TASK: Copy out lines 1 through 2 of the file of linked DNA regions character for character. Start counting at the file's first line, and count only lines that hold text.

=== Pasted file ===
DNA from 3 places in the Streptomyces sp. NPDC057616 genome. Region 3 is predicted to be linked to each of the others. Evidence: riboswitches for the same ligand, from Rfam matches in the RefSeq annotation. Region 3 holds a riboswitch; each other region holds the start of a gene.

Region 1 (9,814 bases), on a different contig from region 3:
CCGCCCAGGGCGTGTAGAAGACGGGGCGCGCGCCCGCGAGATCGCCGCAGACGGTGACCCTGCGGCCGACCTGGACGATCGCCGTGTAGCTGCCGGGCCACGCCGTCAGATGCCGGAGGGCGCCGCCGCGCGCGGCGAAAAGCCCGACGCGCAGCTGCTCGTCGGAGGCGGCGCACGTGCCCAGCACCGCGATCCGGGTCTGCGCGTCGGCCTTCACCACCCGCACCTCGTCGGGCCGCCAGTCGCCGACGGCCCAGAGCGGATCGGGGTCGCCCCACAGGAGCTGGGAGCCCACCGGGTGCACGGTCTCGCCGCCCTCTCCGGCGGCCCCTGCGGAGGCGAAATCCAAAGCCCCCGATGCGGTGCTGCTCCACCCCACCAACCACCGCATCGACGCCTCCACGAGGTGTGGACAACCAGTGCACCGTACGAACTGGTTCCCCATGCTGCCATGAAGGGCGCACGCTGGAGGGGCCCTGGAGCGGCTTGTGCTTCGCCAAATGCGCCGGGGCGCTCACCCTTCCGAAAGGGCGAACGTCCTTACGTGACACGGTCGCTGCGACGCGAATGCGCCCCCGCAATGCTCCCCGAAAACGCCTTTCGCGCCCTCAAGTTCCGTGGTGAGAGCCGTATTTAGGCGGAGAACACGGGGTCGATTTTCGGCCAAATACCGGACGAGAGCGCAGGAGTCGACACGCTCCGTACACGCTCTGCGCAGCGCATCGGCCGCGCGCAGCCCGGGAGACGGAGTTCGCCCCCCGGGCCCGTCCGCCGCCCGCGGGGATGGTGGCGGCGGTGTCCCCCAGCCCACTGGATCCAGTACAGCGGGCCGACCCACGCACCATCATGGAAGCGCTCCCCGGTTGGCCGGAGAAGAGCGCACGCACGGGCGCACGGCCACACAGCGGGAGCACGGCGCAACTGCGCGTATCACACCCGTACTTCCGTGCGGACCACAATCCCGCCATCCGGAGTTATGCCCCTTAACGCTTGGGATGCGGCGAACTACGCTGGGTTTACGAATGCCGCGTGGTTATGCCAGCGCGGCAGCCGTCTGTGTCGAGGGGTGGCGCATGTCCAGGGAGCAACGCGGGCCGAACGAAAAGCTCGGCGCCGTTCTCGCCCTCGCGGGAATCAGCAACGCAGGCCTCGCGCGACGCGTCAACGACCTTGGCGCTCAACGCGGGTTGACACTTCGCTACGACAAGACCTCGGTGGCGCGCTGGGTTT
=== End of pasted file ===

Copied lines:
DNA from 3 places in the Streptomyces sp. NPDC057616 genome. Region 3 is predicted to be linked to each of the others. Evidence: riboswitches for the same ligand, from Rfam matches in the RefSeq annotation. Region 3 holds a riboswitch; each other region holds the start of a gene.

Region 1 (9,814 bases), on a different contig from region 3: